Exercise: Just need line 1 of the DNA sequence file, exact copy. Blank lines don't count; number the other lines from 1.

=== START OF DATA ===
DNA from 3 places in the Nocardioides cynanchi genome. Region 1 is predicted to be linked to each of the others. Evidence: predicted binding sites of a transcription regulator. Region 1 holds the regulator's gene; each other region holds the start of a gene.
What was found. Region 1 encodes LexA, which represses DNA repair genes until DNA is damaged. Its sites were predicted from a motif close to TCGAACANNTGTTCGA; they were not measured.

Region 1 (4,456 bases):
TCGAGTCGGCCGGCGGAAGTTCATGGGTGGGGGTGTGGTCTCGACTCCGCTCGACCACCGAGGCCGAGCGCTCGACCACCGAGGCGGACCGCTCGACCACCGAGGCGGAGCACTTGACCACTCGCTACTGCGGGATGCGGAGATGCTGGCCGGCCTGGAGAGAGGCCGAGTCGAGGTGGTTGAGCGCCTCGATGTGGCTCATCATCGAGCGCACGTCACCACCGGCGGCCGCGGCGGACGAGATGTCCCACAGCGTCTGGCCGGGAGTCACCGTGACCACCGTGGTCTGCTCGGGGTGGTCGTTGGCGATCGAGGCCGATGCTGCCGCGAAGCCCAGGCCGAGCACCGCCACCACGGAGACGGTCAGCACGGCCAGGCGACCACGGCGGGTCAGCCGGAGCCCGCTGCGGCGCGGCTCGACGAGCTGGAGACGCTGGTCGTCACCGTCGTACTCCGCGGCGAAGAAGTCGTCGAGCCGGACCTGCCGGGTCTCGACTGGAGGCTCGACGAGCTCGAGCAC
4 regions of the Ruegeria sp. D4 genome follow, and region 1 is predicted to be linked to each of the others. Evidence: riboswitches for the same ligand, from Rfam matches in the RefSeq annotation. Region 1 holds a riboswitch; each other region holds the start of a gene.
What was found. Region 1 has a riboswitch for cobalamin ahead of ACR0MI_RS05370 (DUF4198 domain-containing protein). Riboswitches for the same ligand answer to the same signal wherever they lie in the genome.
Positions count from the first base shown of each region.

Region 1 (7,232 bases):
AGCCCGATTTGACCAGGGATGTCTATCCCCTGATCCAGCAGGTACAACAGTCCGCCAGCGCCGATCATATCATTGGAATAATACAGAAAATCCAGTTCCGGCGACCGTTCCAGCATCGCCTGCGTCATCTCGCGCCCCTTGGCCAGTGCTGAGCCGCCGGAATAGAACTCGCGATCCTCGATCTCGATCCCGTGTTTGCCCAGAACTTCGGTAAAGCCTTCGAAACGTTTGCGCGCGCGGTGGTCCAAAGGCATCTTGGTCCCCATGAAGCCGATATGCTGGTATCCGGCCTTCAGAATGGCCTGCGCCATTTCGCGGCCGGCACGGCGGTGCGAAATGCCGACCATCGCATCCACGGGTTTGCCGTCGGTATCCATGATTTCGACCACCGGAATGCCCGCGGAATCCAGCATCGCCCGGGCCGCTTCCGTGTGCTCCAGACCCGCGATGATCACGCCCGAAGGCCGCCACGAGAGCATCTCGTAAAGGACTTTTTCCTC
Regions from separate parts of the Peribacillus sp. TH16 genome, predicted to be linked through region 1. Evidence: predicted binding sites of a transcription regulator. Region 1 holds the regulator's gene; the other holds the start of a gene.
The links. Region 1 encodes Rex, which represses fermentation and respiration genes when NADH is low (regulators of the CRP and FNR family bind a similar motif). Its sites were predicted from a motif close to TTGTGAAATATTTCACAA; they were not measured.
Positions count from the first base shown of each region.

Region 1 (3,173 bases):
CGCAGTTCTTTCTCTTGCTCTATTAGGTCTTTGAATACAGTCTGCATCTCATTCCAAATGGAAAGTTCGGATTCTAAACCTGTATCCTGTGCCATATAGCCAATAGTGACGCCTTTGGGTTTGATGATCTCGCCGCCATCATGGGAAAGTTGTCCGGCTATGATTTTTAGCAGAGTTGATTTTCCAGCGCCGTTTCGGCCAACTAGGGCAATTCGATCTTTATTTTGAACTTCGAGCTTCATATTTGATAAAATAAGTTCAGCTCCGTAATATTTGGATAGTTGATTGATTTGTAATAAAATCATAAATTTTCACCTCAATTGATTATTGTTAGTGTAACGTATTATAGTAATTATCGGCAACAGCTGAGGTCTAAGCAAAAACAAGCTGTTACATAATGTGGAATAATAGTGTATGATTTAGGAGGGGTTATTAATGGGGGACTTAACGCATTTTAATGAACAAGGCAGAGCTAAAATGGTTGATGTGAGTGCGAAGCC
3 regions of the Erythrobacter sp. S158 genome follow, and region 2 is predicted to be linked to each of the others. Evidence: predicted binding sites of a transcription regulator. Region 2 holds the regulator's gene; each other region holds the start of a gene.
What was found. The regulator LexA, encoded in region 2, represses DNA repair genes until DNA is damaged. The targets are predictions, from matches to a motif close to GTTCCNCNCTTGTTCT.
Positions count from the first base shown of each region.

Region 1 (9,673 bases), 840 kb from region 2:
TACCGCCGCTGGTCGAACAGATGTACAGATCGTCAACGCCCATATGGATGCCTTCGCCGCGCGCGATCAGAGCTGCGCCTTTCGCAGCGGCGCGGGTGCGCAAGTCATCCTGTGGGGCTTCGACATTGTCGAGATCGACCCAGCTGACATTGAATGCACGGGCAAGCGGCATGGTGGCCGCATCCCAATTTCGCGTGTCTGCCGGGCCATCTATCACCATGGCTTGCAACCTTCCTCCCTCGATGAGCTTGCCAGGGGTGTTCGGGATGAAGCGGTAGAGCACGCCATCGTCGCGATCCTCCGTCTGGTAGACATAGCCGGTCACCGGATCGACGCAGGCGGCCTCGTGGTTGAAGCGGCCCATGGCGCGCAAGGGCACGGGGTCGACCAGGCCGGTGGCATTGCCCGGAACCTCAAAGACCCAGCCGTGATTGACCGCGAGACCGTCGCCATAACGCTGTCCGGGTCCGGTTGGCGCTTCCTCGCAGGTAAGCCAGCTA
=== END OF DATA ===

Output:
DNA from 3 places in the Nocardioides cynanchi genome. Region 1 is predicted to be linked to each of the others. Evidence: predicted binding sites of a transcription regulator. Region 1 holds the regulator's gene; each other region holds the start of a gene.